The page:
soul because you already have these.

So I’ve brought you a mirror.
Look at yourself and remember me.

It is like God said “no, this IS about YOU.”

I am that cashier and she is me. Just as she has to own her suffering, I must own mine. Just as I seek my soul’s happiness in the world, so must she.

She cannot order me to alleviate her suffering anymore than I can demand that the world relieve mine. She cannot complain her way into happiness anymore than I can.
Barbara L. Kass
©1/2/2015

The presence of self-remembering

November 23, 2014

I sometimes forget that I am an eternal presence. Just over four years ago, I had a small epiphany and made a connection more with what I call my “eternal presence” – the essence of my soul or spirit who came to live in this body and experience this life – who knows that I have always existed and always will and knows that I am a part of the ultimate divine being (God/Spirit) and remain connected. I began this blog then and write about how my eternal presence connects to everydayness of life and how the everydayness of life connects to my eternal presence.

But, I get waylaid by life, distracted by other paths of existence and forget to stop and come back here to connect . . . to write about the outside. Writing about the outside brings it inside where I – the “I” who is eternal — can connect and process and reflect and give back to me who is thinking, sensing, and feeling her way through this life.

Events, people, writings, readings, animals, objects, thoughts, tasks – in other words: life – comes into my awareness to remind me of what I already know: I am an eternal presence existing in this mortal body, resting behind this thinking sensing feeling experience. Life is poking at me. God is poking at me. I make all of these invitations to the universe to show me how to bring my true self to life, yet unless those invitations show up in the way I imagine they should, I completely miss them.

Until I choose self-remembering . . . and suddenly I recognize them as singular messengers responding to my requests. A phone call from my daughter reminds me that my morning candlelight vigil for her is being heard. The balance in my bank account more than sufficient to meet my obligations. The person who comes upon my path with a word that leads me to a hidden wisdom.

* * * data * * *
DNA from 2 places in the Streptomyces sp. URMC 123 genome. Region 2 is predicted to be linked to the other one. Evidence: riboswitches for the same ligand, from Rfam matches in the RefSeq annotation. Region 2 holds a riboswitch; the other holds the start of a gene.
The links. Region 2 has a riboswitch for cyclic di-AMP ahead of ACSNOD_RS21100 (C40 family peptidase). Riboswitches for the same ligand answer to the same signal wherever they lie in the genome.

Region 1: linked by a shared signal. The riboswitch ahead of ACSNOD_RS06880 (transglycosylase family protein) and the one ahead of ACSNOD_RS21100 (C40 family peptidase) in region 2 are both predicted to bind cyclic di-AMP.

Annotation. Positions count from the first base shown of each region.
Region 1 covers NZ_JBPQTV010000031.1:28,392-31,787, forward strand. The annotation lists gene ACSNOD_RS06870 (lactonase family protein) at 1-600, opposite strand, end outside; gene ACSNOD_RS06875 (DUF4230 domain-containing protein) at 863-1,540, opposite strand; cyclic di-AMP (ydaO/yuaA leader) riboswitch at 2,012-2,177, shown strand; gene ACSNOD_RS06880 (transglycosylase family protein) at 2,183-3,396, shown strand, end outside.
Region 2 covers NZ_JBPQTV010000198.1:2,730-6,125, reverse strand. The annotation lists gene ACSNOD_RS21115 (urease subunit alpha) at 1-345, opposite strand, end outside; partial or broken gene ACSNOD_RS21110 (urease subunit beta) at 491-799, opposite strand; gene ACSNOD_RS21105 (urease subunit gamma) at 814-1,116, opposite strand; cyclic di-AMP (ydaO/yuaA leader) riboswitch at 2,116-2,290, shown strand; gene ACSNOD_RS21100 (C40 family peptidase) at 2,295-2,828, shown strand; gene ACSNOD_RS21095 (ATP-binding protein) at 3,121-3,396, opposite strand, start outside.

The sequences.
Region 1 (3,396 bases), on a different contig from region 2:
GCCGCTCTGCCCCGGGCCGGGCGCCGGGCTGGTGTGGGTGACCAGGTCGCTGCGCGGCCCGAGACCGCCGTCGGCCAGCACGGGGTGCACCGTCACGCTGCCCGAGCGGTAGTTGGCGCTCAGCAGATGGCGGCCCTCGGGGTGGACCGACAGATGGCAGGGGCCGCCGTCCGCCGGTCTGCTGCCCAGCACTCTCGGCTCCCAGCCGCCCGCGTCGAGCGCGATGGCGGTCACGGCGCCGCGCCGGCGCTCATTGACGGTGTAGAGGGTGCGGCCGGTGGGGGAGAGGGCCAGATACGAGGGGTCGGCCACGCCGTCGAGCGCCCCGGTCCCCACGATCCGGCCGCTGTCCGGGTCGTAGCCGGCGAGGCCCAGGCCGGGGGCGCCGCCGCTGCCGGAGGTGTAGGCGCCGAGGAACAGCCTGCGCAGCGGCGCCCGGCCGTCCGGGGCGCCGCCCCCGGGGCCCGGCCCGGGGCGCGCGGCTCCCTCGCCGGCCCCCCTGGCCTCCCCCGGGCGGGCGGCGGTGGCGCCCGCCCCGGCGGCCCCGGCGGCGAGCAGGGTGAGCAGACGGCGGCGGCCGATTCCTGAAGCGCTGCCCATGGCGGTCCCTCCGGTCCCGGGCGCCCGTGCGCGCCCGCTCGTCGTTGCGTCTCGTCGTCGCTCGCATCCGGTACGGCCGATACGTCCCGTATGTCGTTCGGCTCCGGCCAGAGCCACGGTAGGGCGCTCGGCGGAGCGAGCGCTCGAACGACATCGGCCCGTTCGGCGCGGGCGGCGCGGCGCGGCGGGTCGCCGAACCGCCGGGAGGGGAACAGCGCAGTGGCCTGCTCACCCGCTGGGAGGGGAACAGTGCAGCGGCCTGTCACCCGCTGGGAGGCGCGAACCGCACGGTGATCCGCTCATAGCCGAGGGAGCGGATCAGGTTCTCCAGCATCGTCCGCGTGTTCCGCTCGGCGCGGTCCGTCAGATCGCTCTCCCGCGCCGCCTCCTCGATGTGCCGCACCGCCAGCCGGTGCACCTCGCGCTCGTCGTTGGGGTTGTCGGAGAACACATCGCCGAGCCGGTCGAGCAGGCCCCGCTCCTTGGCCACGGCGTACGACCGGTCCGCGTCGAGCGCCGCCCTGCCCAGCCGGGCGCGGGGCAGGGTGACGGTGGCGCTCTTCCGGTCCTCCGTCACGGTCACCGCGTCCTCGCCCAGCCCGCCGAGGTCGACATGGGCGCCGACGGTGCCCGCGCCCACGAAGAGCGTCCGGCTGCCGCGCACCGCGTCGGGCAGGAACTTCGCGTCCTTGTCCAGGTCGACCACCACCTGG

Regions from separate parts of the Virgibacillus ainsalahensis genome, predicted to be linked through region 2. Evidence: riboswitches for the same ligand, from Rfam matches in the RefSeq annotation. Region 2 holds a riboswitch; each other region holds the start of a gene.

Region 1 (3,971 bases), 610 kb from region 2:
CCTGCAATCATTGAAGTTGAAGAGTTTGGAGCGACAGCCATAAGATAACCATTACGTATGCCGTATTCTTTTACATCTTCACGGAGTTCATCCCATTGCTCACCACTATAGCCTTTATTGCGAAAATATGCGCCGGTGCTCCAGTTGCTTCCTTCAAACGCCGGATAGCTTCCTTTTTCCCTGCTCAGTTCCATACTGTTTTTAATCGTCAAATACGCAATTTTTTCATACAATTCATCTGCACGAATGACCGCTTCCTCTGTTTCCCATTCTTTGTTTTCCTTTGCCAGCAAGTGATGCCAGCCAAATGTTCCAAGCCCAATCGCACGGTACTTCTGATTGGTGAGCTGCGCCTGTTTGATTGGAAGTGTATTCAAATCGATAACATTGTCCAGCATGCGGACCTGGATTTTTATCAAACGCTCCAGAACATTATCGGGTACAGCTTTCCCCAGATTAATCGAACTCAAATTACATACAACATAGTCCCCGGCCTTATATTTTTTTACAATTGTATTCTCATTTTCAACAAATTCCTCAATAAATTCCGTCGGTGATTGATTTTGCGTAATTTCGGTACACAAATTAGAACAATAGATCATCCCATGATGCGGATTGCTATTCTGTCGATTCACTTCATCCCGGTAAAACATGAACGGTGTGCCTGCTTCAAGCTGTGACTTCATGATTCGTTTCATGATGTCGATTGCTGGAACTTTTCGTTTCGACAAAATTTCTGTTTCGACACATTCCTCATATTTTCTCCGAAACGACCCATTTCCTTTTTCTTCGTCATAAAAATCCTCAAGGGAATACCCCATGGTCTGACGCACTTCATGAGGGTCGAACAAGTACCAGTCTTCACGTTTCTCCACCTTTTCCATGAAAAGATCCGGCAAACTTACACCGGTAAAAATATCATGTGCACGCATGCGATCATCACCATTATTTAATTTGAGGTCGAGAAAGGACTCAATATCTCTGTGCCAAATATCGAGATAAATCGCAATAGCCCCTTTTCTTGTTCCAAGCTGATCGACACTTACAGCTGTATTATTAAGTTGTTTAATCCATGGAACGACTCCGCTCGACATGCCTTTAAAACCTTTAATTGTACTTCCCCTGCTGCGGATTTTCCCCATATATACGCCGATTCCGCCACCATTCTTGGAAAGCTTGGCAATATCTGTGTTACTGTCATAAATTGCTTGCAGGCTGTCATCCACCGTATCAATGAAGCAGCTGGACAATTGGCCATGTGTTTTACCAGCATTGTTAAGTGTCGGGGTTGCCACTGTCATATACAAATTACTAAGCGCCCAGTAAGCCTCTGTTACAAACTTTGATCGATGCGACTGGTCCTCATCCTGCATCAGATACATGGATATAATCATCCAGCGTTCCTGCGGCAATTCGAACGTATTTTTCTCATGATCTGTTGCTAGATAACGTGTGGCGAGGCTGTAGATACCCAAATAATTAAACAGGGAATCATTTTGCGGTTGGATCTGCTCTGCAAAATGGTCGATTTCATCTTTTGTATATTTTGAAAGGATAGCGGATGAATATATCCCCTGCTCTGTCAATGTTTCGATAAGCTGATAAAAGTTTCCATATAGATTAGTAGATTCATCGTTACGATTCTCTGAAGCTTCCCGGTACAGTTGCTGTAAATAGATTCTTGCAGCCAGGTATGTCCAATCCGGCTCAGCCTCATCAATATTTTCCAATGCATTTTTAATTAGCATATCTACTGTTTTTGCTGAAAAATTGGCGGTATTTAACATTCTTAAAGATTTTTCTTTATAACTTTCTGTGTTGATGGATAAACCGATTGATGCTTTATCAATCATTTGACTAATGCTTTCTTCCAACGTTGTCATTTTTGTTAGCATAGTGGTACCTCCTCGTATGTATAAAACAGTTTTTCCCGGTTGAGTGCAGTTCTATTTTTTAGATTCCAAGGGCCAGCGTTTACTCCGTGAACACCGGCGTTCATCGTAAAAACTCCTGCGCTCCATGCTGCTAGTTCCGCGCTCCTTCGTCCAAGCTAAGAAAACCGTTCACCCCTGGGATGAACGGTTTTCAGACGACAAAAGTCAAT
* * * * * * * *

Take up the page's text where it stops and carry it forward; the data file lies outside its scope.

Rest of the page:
It is the everydayness that makes the eternal interesting.

©2014 by Barbara L. Kass

A Blue Cup Presence

May 10, 2014

Material objects sometimes represent more to me than their momentary utility. A psychologist would tell you that I project myself into these objects, giving them my personality and attributes, a process called personification.

A shaman would tell you that everything has a spirit living in it, including material objects because those materials were made from earth’s resources, and the earth and its resources are nothing but living spirits. And, just like any other spirit, we cannot own them. They only agree to be borrowed for a time in our lives.

Some years ago, my daughter and son-in-law were struggling with their lives. The details are meaningless to anyone but me and them; the consequences, however, could have been so very costly to the person we care about more than anyone else: their daughter and my granddaughter. All of the responsibility for my granddaughter fell upon my son-in-law. He was a very young soul then, barely past the age of 20, and he had to make the commitment to save his own life first.

My resources were limited to taking care of me. While I could cheer him on and babysit, I could not step into his life and fix it for him. I could not run his race or lift his burden. It was his battle, not mine.

A day came very early into this battle . . . a very hot day, where his struggles brought him to my door while running the numerous errands that were his life at that moment. He asked only for a glass of water, and I gave it to him in a cup exactly like the one shown in the picture. bluecup1 (2) He swallowed the water in what seemed one gulp, so gave him another, but this time filled with ice. He was close to being late for his next appointment with destiny so I told him to take the blue cup with him.